A beautiful message, thank you. Before we end our conversation, I know you are active with quite a few different projects — how can people support you?

I'm part of the Fly Without Fins group. You can tweet airlines to either thank them or shame them for not declaring that they will carry shark fins as cargo. https://flywithoutfins.org/

We have WTF (Where's The Fish), through which we are suing Argentina with an injunction because they are not abiding by their constitutional right to sustainable living. So, we're accusing them of failing to do enough. But what has been great about it is it's got an actual reaction, and we've had reactions all the way up. So, it led to a very, very successful result this year, which we're very happy about. https://wheres-the-fish.org/

SHE Changes climate is our campaign to get more women at the COPs and on boards. https://www.shechangesclimate.org/

And last but not least, Fair Carbon is a more democratic way of carbon offsetting or carbon projects making sure that the bulk of the money will go downstream to the projects that need them rather than already in process. https://faircarbon.org/

Thank you, Antoinette, for talking with us today. The work you are doing affects us all, and it's brilliant to know there are people like yourself out there, fighting for the cause. We wish you all the best on this journey, and once again, thank you for sharing your experience today.

If you would like to find out more about Antoinette and The Gallifrey Foundation, you can find them at: https://gallifrey.foundation/

To stay up to date with our latest content and interviews with amazing people like Antoinette, subscribe to the Brighter Future newsletter.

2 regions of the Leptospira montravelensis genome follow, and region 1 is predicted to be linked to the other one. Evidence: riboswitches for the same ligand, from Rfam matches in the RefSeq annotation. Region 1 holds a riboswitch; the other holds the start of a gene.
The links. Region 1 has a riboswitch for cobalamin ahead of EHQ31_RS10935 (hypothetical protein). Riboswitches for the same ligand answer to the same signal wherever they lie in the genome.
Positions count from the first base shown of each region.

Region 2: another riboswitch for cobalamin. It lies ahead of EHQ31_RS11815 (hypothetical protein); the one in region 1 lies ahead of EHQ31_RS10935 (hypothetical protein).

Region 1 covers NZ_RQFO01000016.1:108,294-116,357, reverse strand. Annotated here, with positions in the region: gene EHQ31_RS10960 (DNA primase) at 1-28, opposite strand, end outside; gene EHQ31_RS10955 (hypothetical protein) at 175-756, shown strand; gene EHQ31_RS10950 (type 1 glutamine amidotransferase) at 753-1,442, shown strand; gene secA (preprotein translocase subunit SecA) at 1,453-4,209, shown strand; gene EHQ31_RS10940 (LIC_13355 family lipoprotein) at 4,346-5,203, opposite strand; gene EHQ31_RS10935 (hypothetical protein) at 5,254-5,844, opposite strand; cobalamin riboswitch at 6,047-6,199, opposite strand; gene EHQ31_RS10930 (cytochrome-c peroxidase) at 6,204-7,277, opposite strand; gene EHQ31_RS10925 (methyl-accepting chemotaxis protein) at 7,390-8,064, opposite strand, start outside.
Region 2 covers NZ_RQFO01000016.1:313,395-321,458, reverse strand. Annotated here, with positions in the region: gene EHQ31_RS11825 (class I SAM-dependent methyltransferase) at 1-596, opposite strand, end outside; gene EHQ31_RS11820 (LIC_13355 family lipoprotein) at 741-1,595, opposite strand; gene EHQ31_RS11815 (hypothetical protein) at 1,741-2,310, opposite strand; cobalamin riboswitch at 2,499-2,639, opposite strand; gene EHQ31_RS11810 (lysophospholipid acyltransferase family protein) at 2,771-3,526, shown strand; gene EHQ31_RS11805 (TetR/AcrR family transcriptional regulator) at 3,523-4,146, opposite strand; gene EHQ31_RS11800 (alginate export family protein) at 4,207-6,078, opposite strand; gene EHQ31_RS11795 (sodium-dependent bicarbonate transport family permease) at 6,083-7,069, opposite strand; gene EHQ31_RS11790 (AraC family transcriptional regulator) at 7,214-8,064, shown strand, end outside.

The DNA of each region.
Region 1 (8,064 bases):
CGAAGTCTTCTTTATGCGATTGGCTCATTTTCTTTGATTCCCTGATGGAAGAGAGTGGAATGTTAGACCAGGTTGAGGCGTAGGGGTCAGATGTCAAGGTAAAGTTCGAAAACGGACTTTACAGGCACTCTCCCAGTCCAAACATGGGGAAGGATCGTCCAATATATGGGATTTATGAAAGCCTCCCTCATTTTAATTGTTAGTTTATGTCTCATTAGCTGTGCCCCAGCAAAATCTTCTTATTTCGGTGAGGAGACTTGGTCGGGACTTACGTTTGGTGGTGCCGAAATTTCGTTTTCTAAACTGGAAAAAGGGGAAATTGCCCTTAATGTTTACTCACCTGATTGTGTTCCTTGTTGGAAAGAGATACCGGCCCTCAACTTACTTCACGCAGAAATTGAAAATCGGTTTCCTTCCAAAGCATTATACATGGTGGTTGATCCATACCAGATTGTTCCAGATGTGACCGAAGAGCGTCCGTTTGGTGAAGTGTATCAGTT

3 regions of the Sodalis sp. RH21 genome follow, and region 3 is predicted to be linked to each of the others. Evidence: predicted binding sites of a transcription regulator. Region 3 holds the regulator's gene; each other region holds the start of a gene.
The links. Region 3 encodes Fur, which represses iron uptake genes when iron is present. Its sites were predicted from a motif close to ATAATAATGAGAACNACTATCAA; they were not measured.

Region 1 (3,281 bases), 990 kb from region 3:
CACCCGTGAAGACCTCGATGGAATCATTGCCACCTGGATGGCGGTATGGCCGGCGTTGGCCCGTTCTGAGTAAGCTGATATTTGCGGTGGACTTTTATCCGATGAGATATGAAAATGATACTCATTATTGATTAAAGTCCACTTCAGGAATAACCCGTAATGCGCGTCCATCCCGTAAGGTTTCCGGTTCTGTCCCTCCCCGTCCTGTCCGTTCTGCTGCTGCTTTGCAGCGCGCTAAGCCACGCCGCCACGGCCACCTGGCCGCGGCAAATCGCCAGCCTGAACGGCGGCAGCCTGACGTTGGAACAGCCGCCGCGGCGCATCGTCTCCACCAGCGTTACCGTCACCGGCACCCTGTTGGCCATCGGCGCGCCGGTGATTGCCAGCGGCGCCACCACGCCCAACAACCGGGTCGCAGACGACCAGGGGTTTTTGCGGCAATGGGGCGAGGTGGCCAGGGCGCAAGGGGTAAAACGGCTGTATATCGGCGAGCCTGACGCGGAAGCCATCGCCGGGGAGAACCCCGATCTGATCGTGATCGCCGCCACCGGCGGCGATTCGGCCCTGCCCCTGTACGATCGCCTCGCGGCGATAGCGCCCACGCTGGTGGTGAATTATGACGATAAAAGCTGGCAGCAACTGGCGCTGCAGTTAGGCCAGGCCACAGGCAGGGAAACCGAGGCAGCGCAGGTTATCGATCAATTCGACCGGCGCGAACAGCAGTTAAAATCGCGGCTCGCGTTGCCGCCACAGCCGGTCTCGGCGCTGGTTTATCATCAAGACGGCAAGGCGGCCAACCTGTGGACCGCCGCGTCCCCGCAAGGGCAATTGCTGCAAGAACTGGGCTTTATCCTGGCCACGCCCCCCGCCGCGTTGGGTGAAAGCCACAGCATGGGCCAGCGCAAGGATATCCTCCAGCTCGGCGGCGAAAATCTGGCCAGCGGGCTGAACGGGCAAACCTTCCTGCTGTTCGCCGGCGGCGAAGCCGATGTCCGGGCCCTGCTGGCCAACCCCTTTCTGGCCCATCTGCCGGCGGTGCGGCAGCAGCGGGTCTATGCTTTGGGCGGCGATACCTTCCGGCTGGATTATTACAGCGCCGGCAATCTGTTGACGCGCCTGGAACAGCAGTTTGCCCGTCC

Facebook sharing IconTwitter sharing IconPinterest sharing IconWhatsApp sharing IconLinkedin sharing Icon

Join our Newsletter.

Want valuable insights from some of the world’s most successful planet-driven founders? Join our Origin Story newsletter. Each one of our Origin Story interviews dives deep into the mind of a planet-driven founder, reveals insights about their company’s DNA, and investigates how they’ve built a successful business.


Let’s Tell Your Story.

Book call

Your Vision, Our Mission.

Book call

Investor Spotlight Interview W/ Michael Dean, AgFunder

Investor Spotlight Series Interview W/ Jonny Everett, Marble

Investor Spotlight Interview W/ Myke Näf, Übermorgen Ventures

Investor Spotlight Series Interview W/ Anthony Chow, Agronomics

Breaking the Mold: Impossible Foods' Bold Approach to Plant-Based Marketing

Investor Spotlight Series w/ Nick Lyth, Green Angel Ventures

Origin Story Interview W/ Manuel Seiffe, MPower

Origin Story Interview W/ Aarav Chavda, INVERSA Leathers

Origin Story Interview W/ Florian Tiller, Ucaneo